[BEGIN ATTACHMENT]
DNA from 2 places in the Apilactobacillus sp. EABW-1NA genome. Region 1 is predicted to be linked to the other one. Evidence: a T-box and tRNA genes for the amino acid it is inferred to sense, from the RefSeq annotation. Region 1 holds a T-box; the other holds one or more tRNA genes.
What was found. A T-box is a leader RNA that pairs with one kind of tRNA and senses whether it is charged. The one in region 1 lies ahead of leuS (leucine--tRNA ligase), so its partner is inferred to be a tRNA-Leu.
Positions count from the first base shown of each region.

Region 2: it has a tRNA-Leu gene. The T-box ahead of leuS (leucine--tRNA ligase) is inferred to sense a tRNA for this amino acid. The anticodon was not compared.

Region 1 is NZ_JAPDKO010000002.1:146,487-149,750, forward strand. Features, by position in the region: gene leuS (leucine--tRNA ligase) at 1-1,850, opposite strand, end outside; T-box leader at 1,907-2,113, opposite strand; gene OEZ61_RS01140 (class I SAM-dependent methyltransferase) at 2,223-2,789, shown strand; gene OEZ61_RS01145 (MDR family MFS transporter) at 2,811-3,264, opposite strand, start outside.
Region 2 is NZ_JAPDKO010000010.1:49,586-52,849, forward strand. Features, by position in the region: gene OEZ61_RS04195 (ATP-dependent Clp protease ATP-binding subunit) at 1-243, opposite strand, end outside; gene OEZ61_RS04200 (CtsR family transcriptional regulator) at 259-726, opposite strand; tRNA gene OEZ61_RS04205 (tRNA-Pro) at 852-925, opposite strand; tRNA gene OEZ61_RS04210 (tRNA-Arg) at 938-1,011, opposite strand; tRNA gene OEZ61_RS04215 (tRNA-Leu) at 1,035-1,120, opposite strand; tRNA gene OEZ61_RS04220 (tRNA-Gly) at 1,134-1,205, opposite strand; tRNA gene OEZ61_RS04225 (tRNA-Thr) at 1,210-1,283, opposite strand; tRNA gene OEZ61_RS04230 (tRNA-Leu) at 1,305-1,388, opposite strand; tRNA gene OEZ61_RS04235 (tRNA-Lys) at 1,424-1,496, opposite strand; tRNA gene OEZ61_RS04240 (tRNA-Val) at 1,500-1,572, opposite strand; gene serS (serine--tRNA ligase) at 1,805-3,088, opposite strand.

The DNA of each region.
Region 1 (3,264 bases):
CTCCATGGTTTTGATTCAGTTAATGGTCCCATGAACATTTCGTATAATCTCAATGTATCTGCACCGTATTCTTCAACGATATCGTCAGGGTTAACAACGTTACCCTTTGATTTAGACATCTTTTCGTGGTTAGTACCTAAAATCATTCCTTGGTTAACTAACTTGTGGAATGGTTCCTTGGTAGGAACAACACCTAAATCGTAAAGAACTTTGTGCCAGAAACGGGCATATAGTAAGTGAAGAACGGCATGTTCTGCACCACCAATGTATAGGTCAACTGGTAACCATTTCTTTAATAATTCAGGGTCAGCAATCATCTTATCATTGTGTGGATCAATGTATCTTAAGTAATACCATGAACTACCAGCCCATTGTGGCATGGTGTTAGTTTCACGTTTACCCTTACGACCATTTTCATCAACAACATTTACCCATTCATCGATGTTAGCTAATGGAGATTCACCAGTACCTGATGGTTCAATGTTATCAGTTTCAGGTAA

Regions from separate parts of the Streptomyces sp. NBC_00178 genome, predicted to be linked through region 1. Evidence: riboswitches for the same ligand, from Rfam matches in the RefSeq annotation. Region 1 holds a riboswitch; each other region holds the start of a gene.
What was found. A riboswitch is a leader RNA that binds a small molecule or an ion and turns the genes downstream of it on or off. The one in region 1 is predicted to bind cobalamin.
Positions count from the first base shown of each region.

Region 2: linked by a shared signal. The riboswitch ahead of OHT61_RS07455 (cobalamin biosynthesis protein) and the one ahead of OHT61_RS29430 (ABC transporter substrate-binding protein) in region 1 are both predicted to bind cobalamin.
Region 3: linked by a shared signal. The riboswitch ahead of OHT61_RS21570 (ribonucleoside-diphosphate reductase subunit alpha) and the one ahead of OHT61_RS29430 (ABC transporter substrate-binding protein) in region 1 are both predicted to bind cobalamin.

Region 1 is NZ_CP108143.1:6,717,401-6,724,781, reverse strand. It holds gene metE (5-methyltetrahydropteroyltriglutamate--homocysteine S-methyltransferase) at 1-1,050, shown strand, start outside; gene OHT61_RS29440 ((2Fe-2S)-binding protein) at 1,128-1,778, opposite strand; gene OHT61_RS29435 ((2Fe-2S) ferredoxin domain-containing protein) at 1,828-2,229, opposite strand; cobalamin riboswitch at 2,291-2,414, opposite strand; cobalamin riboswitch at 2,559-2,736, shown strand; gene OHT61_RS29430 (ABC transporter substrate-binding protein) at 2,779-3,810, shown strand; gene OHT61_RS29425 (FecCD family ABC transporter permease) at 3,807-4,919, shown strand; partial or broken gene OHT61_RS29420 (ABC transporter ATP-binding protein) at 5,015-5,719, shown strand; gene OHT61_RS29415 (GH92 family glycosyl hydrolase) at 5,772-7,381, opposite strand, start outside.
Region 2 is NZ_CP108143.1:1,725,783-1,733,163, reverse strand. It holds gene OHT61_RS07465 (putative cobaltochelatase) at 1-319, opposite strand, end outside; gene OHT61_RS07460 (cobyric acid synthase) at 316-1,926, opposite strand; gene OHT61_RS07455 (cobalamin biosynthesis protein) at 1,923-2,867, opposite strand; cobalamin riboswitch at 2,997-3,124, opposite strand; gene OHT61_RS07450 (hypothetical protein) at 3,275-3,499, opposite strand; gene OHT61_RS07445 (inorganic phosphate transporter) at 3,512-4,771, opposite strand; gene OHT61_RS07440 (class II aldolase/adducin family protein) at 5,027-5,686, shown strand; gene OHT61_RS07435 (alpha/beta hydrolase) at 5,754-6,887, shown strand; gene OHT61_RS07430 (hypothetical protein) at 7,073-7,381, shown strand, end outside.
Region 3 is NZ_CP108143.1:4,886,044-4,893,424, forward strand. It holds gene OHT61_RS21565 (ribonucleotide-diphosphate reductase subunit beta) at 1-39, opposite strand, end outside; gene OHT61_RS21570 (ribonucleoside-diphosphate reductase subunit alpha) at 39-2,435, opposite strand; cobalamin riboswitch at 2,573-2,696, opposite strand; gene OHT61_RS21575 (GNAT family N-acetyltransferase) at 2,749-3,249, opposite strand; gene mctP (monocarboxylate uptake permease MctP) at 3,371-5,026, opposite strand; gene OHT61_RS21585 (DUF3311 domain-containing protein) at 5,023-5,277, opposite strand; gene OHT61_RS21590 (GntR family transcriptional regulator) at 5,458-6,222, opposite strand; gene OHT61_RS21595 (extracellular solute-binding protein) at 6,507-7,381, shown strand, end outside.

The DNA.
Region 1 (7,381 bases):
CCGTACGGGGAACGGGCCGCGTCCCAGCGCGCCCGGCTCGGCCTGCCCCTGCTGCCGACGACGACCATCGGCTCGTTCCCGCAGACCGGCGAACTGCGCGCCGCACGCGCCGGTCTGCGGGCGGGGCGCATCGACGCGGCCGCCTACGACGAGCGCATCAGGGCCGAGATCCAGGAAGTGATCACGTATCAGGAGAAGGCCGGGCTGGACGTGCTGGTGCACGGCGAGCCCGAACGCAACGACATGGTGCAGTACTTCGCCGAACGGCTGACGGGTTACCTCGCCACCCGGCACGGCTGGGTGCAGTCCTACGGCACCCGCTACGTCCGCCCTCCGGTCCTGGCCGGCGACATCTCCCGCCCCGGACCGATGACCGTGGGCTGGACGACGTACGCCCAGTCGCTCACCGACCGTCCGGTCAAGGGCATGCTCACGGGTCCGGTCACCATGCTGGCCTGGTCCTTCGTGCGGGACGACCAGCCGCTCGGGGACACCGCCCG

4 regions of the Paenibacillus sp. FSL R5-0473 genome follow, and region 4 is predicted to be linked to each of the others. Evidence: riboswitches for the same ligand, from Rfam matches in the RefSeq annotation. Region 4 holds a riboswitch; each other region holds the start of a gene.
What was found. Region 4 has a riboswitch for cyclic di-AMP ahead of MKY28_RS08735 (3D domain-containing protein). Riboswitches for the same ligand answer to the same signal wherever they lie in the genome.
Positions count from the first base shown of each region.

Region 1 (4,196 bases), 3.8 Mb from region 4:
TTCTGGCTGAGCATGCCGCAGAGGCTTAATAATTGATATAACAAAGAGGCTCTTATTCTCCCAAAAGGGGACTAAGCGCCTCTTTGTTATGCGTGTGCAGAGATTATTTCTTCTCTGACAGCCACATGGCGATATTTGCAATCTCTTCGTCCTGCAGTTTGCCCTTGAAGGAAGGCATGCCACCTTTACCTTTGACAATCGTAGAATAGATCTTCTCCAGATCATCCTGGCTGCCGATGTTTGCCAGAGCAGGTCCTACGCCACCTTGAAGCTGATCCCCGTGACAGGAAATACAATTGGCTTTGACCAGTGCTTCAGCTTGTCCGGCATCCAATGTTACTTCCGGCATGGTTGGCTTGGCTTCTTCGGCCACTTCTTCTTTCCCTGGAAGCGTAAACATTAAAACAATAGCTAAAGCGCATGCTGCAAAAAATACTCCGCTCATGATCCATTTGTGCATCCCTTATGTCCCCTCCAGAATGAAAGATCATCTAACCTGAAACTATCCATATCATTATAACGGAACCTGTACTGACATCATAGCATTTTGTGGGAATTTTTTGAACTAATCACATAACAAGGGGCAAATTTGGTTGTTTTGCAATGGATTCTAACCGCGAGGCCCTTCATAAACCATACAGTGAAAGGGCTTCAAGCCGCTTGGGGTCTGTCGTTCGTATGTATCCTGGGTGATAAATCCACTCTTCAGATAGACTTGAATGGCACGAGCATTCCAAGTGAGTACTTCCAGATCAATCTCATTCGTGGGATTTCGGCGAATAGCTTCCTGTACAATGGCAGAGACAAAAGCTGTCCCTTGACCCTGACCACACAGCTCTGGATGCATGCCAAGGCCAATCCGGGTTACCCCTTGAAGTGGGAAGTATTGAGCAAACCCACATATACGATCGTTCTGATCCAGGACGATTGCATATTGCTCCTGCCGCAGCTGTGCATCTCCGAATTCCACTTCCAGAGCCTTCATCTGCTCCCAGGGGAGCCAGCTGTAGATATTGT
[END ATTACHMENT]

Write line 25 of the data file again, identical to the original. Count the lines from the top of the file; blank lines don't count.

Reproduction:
TTCTGGCTGAGCATGCCGCAGAGGCTTAATAATTGATATAACAAAGAGGCTCTTATTCTCCCAAAAGGGGACTAAGCGCCTCTTTGTTATGCGTGTGCAGAGATTATTTCTTCTCTGACAGCCACATGGCGATATTTGCAATCTCTTCGTCCTGCAGTTTGCCCTTGAAGGAAGGCATGCCACCTTTACCTTTGACAATCGTAGAATAGATCTTCTCCAGATCATCCTGGCTGCCGATGTTTGCCAGAGCAGGTCCTACGCCACCTTGAAGCTGATCCCCGTGACAGGAAATACAATTGGCTTTGACCAGTGCTTCAGCTTGTCCGGCATCCAATGTTACTTCCGGCATGGTTGGCTTGGCTTCTTCGGCCACTTCTTCTTTCCCTGGAAGCGTAAACATTAAAACAATAGCTAAAGCGCATGCTGCAAAAAATACTCCGCTCATGATCCATTTGTGCATCCCTTATGTCCCCTCCAGAATGAAAGATCATCTAACCTGAAACTATCCATATCATTATAACGGAACCTGTACTGACATCATAGCATTTTGTGGGAATTTTTTGAACTAATCACATAACAAGGGGCAAATTTGGTTGTTTTGCAATGGATTCTAACCGCGAGGCCCTTCATAAACCATACAGTGAAAGGGCTTCAAGCCGCTTGGGGTCTGTCGTTCGTATGTATCCTGGGTGATAAATCCACTCTTCAGATAGACTTGAATGGCACGAGCATTCCAAGTGAGTACTTCCAGATCAATCTCATTCGTGGGATTTCGGCGAATAGCTTCCTGTACAATGGCAGAGACAAAAGCTGTCCCTTGACCCTGACCACACAGCTCTGGATGCATGCCAAGGCCAATCCGGGTTACCCCTTGAAGTGGGAAGTATTGAGCAAACCCACATATACGATCGTTCTGATCCAGGACGATTGCATATTGCTCCTGCCGCAGCTGTGCATCTCCGAATTCCACTTCCAGAGCCTTCATCTGCTCCCAGGGGAGCCAGCTGTAGATATTGT